The Agave Americana is commonly known as the Century plant and the American aloe. The Century plant does not have a stem. The leaves grow to six feet long and ten centimeters wide, and have sharp spines on the ends and margins. The spines can become more than an inch long. The plant naturally grows in the desert regions of Mexico.
The Agave Americana does best in a sandy, well-drained soil and on the slightly acidic side. This is a desert plant and is known as drought tolerant. It is only necessary to water the plant during the summer months. The plant prefers full sun and can grow in USDA zones 8 through 11. The plant will die if exposed to frost or long cold temperatures.
In Mexico and Central America the Agave Americana is used as a fence on farms. Because of their sharp spines and margins they keep out cattle and people and predators. The plant, used as an ornament, is a wonderful addition to any rock or cactus garden. The eternal plant can be grown in a container, but the size will be much smaller than if it were grown in the soil.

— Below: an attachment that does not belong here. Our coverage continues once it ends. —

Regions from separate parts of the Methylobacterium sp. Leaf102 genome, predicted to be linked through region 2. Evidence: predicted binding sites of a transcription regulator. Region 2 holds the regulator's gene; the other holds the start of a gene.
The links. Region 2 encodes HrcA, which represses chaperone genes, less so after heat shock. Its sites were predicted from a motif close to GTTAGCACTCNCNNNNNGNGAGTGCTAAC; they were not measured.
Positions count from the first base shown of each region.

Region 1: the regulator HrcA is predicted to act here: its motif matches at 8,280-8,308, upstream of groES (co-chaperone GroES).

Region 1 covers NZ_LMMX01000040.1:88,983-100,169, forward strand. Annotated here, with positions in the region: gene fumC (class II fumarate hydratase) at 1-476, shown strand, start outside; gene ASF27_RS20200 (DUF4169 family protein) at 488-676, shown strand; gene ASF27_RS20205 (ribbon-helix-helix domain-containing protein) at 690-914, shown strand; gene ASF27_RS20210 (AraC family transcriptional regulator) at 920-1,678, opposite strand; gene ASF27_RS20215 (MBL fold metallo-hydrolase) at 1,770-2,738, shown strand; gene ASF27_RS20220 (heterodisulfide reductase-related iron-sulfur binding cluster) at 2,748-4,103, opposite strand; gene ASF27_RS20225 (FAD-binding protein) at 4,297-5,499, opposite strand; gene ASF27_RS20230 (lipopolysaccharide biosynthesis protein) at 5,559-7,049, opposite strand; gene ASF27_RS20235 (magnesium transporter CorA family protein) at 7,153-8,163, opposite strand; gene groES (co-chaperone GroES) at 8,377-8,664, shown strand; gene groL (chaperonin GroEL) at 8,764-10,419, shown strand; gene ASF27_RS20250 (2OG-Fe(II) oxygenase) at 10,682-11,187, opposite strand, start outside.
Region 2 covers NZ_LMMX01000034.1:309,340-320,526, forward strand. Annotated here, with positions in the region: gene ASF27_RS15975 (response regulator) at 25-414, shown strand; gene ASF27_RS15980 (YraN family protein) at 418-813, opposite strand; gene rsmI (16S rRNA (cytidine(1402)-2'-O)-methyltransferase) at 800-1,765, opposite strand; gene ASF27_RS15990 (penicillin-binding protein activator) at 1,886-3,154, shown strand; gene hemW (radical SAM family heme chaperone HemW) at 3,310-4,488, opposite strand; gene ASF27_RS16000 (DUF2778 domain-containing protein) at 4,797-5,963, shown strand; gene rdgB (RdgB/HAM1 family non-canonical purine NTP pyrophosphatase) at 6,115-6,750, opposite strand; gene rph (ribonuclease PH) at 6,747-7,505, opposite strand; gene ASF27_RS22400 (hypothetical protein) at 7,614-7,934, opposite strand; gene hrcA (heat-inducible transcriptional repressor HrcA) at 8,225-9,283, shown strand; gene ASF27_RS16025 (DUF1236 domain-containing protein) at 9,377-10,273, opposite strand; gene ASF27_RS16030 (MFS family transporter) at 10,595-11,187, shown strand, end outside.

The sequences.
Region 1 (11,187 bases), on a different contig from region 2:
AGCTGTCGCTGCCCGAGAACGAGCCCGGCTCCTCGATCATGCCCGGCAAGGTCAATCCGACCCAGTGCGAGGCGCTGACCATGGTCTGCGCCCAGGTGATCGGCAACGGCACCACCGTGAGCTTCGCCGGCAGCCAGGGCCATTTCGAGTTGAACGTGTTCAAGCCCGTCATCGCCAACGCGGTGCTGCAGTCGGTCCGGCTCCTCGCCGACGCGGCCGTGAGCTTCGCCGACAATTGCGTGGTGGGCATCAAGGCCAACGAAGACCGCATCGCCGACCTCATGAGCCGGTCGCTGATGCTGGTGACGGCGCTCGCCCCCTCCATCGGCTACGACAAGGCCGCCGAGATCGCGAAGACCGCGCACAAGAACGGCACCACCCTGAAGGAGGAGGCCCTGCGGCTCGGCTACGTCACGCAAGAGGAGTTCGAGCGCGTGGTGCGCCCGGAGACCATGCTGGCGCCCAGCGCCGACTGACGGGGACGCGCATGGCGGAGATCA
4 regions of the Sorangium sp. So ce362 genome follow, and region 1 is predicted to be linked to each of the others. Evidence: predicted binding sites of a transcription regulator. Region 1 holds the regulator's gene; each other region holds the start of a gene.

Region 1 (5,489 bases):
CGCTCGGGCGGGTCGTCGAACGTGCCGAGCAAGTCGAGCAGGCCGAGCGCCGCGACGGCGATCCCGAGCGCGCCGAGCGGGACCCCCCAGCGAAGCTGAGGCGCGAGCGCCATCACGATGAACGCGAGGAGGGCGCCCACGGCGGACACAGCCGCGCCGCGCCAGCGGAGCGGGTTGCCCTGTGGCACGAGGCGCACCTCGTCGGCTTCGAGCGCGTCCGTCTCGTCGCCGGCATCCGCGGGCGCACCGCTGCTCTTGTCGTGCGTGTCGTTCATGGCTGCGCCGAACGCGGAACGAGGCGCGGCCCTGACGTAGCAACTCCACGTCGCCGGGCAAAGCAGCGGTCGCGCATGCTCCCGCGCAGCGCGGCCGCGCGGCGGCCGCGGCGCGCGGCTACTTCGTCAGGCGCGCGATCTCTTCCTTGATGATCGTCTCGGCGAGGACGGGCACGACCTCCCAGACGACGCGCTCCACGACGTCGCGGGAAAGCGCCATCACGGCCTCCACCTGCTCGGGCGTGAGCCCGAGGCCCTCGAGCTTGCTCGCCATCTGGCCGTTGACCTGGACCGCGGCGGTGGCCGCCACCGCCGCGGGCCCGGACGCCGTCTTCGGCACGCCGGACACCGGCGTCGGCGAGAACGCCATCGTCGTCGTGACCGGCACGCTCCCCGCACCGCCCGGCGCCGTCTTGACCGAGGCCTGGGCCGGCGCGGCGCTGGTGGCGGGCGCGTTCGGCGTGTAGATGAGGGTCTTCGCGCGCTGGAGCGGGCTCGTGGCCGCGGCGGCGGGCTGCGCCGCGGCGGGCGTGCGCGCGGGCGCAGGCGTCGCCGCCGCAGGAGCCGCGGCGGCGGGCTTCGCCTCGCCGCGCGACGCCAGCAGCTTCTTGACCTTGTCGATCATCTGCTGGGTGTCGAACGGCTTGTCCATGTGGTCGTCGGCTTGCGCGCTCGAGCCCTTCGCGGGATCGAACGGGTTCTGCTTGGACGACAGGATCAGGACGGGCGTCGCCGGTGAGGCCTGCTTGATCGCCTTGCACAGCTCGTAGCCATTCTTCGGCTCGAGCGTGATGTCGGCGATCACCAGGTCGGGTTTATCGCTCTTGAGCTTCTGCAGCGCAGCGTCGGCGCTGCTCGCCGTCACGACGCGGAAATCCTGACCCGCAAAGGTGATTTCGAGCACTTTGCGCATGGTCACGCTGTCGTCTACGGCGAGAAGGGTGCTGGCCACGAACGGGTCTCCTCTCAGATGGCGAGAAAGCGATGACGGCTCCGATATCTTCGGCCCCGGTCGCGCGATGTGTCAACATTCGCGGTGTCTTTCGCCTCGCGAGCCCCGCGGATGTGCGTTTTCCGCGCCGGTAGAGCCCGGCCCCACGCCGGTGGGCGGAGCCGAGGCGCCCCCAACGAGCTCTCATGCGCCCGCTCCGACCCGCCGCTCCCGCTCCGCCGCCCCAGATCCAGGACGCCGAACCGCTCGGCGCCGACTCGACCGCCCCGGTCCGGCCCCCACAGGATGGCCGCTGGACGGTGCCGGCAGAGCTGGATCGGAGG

Plant unique functions
The plant may need more than ten years to bloom in warm climate regions. In colder climates expect to wait up to sixty years to see flowers. The Century plant is known to have medicinal properties. The juice extracted from the leaves is applied to bruises to accelerate healing. With oral intake it is assumed that the juice helps with constipation, indigestion and flatulence. The flower stalk has a sweet taste and can be roasted and eaten. The seeds are processed into a flour and are used in bread and soups. Tequila is made from the juice of the blue agave. A natural sweetener is produced from the blue Agave fruit and marketed as a sugar substitute.